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    Dang! worked my butt off to figure out how to deal with the rest of a and b elegantly
    I ended up did this:

        ...
                self.judgePoint24([o(nums[i], nums[j])] + [nums[k] for k in range(len(nums)) if k not in (i, j)])
                    for i in range(len(nums))
                    for j in range(len(nums)) if i != j
                    for o in ops if nums[j]
        ...
    

    Thanks for your posts, I always learn new things.


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    @waigx That's how I did it in an earlier version as well :-). Mine has a downside, though, in the top call I go through 4!=24 permutations and thus 24 recursive calls instead of just 4*3=12. But it gets accepted in about 440 ms, so that's not a problem.

    I also wrote a version that prevents those duplicates and more, it gets accepted in about 160 ms:

    def judgePoint24(self, nums):
        if len(nums) == 1:
            return math.isclose(nums[0], 24)
        return any(map(self.judgePoint24,
                       {tuple(sorted([x] + rest))
                        for a, b, *rest in itertools.permutations(nums)
                        for x in (a+b, a-b, a*b, b and a/b)}))
    

    Another version, using global memoization (i.e., across all test cases), fast enough to use Fraction (gets accepted in about 750 ms):

    from functools import lru_cache as memoize
    from fractions import Fraction
    
    class Solution:
        def judgePoint24(self, nums):
            return judge(tuple(sorted(nums)))
    
    @memoize(None)
    def judge(nums):
        if len(nums) == 1:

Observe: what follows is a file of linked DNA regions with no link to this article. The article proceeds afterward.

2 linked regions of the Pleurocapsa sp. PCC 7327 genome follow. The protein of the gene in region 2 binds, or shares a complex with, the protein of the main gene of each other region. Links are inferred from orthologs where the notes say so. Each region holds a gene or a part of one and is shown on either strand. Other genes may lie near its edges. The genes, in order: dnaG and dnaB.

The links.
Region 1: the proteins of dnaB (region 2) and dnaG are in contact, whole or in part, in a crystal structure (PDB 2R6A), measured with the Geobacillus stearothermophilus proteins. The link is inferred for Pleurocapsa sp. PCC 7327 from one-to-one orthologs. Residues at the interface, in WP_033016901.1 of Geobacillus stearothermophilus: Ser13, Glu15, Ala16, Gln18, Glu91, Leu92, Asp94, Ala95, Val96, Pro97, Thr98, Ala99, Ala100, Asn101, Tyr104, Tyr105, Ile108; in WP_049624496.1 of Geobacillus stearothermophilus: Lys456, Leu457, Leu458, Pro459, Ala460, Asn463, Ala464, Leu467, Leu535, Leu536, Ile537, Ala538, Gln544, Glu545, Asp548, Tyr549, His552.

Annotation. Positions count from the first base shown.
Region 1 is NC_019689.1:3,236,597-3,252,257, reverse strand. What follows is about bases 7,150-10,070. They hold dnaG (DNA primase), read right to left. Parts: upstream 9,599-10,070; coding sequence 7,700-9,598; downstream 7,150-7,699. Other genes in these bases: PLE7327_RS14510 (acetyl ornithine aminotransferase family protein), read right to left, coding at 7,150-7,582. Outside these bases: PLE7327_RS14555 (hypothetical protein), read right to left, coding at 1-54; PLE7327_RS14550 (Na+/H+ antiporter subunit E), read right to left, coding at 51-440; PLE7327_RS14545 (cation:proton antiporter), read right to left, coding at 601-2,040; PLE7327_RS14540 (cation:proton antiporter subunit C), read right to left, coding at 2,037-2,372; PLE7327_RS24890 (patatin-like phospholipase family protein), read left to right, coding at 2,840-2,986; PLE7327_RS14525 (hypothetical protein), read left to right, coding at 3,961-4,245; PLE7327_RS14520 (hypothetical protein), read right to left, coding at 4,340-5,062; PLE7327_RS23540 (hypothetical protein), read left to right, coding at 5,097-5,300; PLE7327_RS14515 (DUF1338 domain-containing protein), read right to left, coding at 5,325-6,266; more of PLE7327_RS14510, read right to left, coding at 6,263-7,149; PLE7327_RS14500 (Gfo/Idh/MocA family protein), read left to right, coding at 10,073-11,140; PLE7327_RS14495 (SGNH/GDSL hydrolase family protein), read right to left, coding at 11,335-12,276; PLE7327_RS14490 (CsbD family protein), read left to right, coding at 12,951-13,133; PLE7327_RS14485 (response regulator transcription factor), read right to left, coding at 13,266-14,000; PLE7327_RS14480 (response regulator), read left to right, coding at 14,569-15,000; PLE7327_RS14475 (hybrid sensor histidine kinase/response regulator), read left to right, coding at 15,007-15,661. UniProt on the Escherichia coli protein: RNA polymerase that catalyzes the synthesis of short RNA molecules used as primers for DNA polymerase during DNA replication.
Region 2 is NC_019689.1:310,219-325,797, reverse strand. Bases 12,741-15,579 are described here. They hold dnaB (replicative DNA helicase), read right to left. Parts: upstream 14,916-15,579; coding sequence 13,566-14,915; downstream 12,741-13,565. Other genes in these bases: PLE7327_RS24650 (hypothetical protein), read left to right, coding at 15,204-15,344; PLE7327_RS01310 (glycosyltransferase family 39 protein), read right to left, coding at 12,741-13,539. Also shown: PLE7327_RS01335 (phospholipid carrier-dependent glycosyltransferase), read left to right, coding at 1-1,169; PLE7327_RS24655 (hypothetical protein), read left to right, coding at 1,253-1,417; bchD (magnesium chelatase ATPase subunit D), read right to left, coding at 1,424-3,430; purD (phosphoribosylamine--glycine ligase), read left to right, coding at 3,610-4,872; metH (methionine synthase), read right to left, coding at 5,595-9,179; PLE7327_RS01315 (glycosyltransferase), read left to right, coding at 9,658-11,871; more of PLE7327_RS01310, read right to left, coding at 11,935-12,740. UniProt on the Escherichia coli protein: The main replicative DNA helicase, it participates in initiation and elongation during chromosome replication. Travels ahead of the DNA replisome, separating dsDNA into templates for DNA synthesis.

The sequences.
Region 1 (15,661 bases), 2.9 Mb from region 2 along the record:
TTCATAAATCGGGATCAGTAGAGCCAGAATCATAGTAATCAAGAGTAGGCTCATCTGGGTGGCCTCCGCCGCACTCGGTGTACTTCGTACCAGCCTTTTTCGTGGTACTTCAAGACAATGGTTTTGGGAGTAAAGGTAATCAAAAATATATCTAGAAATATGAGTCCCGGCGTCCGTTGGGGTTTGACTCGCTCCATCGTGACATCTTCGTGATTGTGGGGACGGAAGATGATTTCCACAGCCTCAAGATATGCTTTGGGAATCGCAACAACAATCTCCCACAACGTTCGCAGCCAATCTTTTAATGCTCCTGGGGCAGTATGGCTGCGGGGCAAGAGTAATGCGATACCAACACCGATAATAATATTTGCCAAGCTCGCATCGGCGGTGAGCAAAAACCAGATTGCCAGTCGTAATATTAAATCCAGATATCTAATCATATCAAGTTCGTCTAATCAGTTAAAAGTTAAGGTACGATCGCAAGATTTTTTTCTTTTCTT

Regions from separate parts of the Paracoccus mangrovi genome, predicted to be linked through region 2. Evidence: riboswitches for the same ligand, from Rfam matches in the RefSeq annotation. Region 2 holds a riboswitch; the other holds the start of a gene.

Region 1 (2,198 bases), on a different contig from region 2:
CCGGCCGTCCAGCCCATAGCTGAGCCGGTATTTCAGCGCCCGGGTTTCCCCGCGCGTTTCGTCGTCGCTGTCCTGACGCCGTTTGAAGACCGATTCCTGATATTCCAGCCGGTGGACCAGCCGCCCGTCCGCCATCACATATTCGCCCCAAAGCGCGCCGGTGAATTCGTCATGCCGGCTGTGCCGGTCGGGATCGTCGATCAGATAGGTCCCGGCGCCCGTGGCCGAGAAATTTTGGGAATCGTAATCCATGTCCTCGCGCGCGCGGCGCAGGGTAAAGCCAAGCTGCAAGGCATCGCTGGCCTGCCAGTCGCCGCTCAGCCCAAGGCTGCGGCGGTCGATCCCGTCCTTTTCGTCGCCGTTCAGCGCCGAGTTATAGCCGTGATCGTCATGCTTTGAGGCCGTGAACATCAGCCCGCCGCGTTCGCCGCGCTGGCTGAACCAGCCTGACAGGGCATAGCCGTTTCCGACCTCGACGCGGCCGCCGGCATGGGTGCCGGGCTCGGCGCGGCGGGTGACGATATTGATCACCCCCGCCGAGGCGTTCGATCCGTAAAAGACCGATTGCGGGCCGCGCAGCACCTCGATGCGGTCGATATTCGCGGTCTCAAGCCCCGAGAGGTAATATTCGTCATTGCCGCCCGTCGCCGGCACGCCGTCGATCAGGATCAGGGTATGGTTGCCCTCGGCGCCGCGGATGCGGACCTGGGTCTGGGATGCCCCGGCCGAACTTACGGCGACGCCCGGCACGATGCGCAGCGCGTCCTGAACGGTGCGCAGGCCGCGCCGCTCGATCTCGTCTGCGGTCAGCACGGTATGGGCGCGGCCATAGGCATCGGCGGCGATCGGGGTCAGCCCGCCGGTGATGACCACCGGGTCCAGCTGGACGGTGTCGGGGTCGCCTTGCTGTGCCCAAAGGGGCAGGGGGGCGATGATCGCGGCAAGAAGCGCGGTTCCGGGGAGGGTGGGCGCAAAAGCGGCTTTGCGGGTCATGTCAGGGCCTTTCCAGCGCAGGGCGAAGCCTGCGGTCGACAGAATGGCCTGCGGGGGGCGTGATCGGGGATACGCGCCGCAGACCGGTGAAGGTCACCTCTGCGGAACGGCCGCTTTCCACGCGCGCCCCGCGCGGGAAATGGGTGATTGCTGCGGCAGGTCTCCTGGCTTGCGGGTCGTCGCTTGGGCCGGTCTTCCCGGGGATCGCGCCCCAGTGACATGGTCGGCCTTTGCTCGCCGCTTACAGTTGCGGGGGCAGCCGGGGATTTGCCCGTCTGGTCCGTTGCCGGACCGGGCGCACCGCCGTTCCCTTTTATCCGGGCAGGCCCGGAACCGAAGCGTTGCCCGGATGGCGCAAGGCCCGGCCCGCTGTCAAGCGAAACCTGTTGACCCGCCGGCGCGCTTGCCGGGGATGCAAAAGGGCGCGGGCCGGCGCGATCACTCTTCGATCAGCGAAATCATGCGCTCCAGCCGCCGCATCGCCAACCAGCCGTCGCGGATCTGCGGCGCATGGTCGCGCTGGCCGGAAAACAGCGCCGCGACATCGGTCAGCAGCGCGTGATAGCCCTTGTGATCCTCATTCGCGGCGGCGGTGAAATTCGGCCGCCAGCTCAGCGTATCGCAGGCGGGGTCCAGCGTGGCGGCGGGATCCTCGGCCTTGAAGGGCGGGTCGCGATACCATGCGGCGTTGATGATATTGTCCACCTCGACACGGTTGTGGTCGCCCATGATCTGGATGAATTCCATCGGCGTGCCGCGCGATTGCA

return 24 in nums
        return any(map(judge,
                       {tuple(sorted([x] + rest))
                        for a, b, *rest in itertools.permutations(nums)
                        for x in (a+b, a-b, a*b, b and Fraction(a, b))}))
    

  • 0
    E

    @hsi-hung said in Short Python:

    Thanks! :D
    Here is the C++ version.

    bool judgePoint24(vector<int>& nums){ return judge24({nums.begin(), nums.end()}); }
    
    static bool judge24(vector<double> nums) {
        auto n = nums.size();
        if(n == 1) return abs(nums[0] - 24) < 1e-10;
        
        sort(nums.begin(), nums.end());
        // For each permutation,
        do {
            // merge the last two numbers.
            vector<double> temp(nums.begin(), nums.end()-1);
            auto a = nums[n-1], b = nums[n-2];
            for(auto num: {a+b, a-b, a*b, a?b/a:0}){
                // For each merged number, combine with the rest and test it
                temp.back() = num; 
                if(judge24(temp)) return true;
            }
        } while(next_permutation(nums.begin(), nums.end()));
    
        return false;
    }
    

    EDIT: Modified based on comment

    I was wondering if you can explain if there is an general approach to determine what fraction should one check the abs(difference) with as you have used '1e-10' in "abs(nums[0] - 24) < 1e-10"?

    Is there a way to figure out what the appropriate limit is for a fractional difference in such scenarios?


  • 0
    A

    I am getting a syntax error for the use of *rest


  • 0

    @afrozalm You're using the wrong Python version.


  • 0
    I

    I think using itertools.combinations will sightly decrease the complexity but I cannot get the rest part of nums easily. Is there an easy way to do that?